US Navy nightmare: Russian hypersonic anti-ship missiles

US, WASHINGTON (NEWS OBSERVATORY) — The U.S. Navy would be devastated if ever all Russian surface ships were fitted with Tsirkon hypersonic anti-ship missiles, according to the National Interest.

Hypersonic anti-ship missiles aboard each Russian surface ship are a scenario that the U.S. Navy would rather not consider, reports the American magazine National Interest.

Two interesting things have happened in recent months. In January 2020, Russia launched the first Tsirkon missile from a surface ship. Admiral Gorshkov, the first of the new frigates for Project 22350, fired a missile from the Barents Sea against a ground target.

Another notable event took place in December 2019, when the head of the largest Russian shipbuilder Alexei Rakhmanov said that all of Russia’s new warships would be capable of firing hypersonic Tsirkon missiles and Kalibr cruise missiles.

He added that equipping existing ships with new missiles would not be “too expensive a problem.”

A missile that has become a scarecrow

The review indicates that the Tsirkon missile has become a scarecrow with its range of 1,000 kilometers and a speed of Mach 8 to Mach 9 (9,878 to 11,113 km / h), much faster than subsonic anti-ship missiles like the American Harpoon (864 km / h) or supersonic weapons such as the Russian P-800 Onyx (Mach 2.5 or 3.087 km / h).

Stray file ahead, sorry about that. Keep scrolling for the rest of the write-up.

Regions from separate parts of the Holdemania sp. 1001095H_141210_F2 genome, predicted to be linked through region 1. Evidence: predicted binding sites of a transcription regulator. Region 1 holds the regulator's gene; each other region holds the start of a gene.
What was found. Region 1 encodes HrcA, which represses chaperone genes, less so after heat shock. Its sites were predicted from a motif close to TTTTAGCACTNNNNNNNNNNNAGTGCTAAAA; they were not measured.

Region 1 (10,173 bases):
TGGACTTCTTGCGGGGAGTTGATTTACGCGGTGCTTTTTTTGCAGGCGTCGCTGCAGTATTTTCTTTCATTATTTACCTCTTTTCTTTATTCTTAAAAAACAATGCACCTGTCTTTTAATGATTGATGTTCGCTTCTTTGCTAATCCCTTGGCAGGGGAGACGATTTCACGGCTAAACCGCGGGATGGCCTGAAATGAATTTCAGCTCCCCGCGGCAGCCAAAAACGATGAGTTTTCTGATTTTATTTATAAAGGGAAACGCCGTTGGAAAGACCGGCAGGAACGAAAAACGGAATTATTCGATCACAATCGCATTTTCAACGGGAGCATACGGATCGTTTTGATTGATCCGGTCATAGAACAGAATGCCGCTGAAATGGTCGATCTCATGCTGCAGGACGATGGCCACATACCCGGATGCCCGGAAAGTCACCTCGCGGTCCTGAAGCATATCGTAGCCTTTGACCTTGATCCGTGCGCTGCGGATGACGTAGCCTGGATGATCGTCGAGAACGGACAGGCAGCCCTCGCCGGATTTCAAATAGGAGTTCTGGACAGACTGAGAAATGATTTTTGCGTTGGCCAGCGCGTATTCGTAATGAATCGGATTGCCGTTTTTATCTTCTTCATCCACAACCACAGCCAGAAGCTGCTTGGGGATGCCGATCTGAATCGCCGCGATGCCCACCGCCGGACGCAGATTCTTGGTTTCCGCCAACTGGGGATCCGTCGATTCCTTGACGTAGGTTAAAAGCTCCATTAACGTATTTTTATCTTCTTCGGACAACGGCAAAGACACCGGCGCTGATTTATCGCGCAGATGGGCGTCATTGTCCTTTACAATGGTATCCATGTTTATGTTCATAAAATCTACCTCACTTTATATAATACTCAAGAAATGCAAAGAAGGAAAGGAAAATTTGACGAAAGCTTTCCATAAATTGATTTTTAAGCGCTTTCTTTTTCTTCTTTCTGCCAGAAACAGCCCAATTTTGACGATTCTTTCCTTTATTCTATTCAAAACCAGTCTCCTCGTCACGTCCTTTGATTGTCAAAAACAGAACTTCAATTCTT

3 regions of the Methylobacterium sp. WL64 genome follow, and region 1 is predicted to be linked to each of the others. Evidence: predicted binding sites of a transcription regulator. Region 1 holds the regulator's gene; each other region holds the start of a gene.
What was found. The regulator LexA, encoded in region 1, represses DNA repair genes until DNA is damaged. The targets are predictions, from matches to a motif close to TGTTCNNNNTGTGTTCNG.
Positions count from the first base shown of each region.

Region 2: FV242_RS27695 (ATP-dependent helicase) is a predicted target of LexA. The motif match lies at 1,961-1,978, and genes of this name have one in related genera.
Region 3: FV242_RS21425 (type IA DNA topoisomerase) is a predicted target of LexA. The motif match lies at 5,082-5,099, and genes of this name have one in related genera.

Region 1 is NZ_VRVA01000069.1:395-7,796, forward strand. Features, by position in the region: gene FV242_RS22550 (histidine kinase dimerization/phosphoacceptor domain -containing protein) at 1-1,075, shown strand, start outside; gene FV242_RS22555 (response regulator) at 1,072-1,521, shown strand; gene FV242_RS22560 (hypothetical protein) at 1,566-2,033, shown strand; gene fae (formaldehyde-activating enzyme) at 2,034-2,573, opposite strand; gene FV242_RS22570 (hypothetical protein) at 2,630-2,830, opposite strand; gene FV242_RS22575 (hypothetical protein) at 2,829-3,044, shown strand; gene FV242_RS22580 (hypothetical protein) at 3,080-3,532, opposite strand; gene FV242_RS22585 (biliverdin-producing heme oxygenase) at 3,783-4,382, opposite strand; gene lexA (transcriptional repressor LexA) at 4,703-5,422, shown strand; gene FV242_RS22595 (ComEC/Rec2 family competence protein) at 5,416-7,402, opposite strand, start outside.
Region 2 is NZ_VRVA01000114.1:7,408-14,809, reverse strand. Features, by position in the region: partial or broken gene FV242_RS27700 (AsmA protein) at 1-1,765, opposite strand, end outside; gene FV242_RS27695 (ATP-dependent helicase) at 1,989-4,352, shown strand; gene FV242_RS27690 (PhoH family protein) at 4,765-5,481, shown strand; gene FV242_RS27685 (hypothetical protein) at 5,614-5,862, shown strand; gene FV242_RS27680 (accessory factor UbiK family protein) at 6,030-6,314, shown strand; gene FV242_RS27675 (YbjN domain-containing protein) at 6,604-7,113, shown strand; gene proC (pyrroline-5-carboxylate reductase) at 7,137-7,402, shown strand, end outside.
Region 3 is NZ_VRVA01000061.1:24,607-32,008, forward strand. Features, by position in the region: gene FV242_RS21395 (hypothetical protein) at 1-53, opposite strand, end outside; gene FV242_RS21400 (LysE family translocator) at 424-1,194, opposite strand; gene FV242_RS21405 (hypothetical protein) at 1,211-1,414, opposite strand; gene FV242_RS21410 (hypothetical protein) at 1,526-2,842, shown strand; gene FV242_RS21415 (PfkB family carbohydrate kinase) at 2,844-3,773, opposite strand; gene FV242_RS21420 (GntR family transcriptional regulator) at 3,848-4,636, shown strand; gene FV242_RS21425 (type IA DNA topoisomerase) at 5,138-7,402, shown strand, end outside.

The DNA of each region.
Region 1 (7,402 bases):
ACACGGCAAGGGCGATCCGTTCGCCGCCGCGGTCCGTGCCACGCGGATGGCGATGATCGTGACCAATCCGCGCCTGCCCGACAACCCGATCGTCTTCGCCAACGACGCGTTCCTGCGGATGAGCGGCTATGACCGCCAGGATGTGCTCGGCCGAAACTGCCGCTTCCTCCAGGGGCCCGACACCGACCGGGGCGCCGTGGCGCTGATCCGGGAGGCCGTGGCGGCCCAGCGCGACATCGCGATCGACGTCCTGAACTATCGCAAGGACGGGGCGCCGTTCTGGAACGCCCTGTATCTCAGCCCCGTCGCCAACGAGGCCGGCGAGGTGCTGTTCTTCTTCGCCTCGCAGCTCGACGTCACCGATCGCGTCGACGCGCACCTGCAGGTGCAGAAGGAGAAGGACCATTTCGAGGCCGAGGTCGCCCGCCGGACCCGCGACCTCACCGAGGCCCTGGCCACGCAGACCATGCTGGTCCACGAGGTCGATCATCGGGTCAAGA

The threat is serious enough that Britain feared that the missile defenses of its new Queen Elizabeth-class aircraft carriers could not stop Russian hypersonic anti-ship weapons.

According to the National Interest, Russia and the Soviet Union have never really tried to compete with the United States in terms of large ships like aircraft carriers. But the Russian Navy today has about 30 destroyers and frigates, 50 corvettes and 30 patrol boats which, once armed with missiles like the Tsirkon, could sink a large American cruiser or even an aircraft carrier.

Vulnerability of low tonnage vessels

The review indicates, however, that in confined waters near the Russian coast, with abundant support from ground aircraft and radars, Russian ships armed with Tsirkon would be formidable. But in the North Atlantic the situation will be different.

This is because Russian small tonnage ships do not have long-range sensors capable of detecting the target before the target detects them unless they are powered by sensor data from another ship or aircraft.

“The Tsirkon and his ilk are deadly (or possibly fatal, as they have not yet been tested in battle). But the question remains whether it really is,” summarizes the review.


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